A nine-book history, running from the Trojan War to the end of the Persian Wars with Greece, and for this, I would argue quite rightly, he was dubbed by Cicero ‘the Father of History’. It is a remarkable work. it covers an impressive time span and a pretty vast expanse of space, too, from Greece up to the Gobi desert, and whilst he did not get everything right, there was a fair amount that he did and I feel that we should celebrate this more than we should condemn errors from our technologically advantaged dais.
Herodotus can range from serious political exploration to exciting, almost movie-like, action sequences (a favourite of mine is the final confrontation between the seven Persian rebels and the impostor-usurper Magus and his brother in book III)), interspersed a times with nice little stories such as Arion and his dolphin ride.
What is also impressive about Herodotus’ treatment of his subject matter is nicely summed up, thus, by John Gould:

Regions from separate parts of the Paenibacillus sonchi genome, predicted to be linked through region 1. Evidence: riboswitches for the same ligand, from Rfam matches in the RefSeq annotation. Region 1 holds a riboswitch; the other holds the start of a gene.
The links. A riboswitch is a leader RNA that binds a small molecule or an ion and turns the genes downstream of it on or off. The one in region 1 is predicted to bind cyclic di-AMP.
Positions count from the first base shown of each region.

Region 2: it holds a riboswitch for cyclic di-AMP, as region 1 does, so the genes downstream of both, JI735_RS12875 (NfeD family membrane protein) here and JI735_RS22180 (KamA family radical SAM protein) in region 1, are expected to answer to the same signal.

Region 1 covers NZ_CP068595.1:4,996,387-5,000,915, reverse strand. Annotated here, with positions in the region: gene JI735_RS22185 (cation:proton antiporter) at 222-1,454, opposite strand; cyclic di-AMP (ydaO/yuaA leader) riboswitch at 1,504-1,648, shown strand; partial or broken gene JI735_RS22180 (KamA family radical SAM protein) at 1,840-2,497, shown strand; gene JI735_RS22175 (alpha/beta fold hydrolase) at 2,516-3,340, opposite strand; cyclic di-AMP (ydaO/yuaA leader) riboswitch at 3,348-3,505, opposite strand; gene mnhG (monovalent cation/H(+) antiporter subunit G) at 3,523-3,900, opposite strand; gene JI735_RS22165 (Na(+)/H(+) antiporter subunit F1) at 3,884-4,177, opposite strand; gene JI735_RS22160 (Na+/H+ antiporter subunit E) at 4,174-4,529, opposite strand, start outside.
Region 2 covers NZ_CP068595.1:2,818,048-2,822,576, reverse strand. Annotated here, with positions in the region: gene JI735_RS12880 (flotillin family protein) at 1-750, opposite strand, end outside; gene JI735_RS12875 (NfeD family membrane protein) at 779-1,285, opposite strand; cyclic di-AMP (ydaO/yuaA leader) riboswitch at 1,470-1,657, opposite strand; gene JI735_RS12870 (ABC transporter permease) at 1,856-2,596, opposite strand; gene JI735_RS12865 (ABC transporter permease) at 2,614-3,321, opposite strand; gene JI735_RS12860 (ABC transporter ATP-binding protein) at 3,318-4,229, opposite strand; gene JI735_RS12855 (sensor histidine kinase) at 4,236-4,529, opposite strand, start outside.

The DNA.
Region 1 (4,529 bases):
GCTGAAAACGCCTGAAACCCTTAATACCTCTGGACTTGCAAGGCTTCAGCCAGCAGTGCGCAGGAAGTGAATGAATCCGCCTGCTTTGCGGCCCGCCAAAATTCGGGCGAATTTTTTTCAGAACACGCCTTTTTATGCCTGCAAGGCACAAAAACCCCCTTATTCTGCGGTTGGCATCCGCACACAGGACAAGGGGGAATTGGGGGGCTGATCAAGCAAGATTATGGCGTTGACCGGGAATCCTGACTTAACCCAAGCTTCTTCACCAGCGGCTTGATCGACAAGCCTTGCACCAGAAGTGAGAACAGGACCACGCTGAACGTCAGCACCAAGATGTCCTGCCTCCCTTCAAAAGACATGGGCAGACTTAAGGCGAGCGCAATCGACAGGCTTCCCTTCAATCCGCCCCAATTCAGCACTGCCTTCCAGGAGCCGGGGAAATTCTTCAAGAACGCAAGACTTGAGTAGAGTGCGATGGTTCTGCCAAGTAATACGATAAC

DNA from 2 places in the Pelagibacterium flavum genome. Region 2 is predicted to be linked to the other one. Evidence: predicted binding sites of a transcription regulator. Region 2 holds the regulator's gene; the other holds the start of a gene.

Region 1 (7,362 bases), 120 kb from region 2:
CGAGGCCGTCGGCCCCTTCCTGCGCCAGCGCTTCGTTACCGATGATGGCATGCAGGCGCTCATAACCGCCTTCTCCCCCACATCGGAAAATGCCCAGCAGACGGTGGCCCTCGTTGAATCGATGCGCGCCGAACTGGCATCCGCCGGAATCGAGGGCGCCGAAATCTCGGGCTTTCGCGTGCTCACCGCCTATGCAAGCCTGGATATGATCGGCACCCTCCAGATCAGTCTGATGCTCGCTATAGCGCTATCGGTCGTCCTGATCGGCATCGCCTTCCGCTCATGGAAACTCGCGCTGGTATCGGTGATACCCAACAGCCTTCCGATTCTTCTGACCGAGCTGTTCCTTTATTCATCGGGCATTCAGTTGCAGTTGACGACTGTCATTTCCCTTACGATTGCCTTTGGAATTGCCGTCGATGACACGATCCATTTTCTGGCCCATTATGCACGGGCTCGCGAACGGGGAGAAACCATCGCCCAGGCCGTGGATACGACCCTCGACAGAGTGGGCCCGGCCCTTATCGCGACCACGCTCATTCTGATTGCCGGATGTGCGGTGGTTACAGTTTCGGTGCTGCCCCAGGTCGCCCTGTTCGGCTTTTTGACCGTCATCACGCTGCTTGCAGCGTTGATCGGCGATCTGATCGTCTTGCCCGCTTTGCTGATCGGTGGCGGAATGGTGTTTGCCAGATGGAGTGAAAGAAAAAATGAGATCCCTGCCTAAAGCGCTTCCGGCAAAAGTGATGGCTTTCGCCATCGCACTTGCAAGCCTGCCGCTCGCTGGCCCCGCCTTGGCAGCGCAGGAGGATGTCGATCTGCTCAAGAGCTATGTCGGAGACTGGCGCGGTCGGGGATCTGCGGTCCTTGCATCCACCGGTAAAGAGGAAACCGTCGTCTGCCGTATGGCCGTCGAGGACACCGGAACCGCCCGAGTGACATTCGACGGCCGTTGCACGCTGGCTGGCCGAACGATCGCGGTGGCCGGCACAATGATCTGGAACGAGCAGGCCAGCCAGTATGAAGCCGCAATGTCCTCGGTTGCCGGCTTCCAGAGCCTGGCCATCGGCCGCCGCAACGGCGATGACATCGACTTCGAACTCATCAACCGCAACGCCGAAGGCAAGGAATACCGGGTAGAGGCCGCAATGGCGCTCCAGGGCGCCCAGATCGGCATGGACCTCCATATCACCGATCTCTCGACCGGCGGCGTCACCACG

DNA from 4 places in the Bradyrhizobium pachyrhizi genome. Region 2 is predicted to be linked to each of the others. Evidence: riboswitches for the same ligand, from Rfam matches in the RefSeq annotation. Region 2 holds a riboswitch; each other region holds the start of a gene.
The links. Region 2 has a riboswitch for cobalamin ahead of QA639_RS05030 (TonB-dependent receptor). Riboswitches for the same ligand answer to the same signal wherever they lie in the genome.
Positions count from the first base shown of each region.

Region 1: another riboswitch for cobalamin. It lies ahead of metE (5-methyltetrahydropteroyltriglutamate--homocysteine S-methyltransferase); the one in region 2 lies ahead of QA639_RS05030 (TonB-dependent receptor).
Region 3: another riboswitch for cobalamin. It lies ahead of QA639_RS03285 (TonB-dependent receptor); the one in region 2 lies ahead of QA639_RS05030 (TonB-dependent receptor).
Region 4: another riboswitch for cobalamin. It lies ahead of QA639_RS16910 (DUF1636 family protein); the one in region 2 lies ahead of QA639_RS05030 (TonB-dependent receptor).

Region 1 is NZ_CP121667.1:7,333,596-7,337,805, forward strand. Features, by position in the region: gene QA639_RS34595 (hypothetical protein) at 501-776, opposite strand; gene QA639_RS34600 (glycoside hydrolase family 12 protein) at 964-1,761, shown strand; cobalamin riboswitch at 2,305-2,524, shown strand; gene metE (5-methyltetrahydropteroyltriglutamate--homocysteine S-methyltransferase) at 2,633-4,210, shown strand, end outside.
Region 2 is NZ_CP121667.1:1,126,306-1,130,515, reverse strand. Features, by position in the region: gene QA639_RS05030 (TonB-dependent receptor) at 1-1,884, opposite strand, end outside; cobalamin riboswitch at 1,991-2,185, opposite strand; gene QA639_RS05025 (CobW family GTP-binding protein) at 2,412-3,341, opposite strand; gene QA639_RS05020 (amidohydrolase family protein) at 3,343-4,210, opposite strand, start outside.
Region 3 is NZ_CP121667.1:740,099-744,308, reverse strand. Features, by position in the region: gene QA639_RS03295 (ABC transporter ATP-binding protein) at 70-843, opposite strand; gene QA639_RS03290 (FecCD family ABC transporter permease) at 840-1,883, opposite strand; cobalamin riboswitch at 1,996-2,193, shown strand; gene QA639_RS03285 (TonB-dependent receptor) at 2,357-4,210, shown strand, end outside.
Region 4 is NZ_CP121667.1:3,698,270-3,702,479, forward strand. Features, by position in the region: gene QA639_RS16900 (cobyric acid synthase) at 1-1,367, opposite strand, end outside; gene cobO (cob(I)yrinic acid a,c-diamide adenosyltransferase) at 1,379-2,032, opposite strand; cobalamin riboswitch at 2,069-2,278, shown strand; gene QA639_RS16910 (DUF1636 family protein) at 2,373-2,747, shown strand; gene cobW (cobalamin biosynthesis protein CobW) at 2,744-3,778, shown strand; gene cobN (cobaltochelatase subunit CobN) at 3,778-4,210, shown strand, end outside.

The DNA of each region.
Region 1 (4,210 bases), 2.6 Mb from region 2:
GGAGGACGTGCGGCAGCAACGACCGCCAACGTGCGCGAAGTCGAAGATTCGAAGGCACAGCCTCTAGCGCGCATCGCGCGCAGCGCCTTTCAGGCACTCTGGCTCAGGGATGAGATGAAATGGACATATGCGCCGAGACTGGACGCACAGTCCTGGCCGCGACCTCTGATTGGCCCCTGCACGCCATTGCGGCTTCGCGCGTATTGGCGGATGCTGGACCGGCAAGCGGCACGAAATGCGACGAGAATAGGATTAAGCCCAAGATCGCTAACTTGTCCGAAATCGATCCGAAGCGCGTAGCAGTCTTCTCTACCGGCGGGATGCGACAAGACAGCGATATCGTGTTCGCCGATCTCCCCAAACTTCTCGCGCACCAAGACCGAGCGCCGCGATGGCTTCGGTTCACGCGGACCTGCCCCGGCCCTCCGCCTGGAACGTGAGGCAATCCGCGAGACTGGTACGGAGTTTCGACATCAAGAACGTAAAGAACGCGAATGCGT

“Though he writes as a Greek and though his narrative unsurprisingly takes Greek culture
as definitive of what is ‘normal’ in human experience, Herodotus’ account of other cultures
is not an account simply of barbarous, primitive, and uncivilized behaviour. Herodotus is an
astonishingly unprejudiced observer in its variety.”
(Gould, 2000 edition, 1-2)
Herodotus does not condemn a non-Greek people for differences of practice and shows a sensitive appreciation of the strong attachment of cultures to their practices and belief in their justice, as his famous declaration, quoting the wonderful poet Pindar, that ‘custom is king’ shows. He demonstrates an understanding of how entrenched practice becomes and how difficult it is to ‘talk’ to another culture (some things don’t change). He also praises non-Greek practices. In short, his approach shows flavours of an embryonic anthropology and sociology in his exploration.
So, we have many lessons to learn from Herodotus. Explore widely and learn before you judge. He described his work as his ‘enquiry’. Let’s be learners.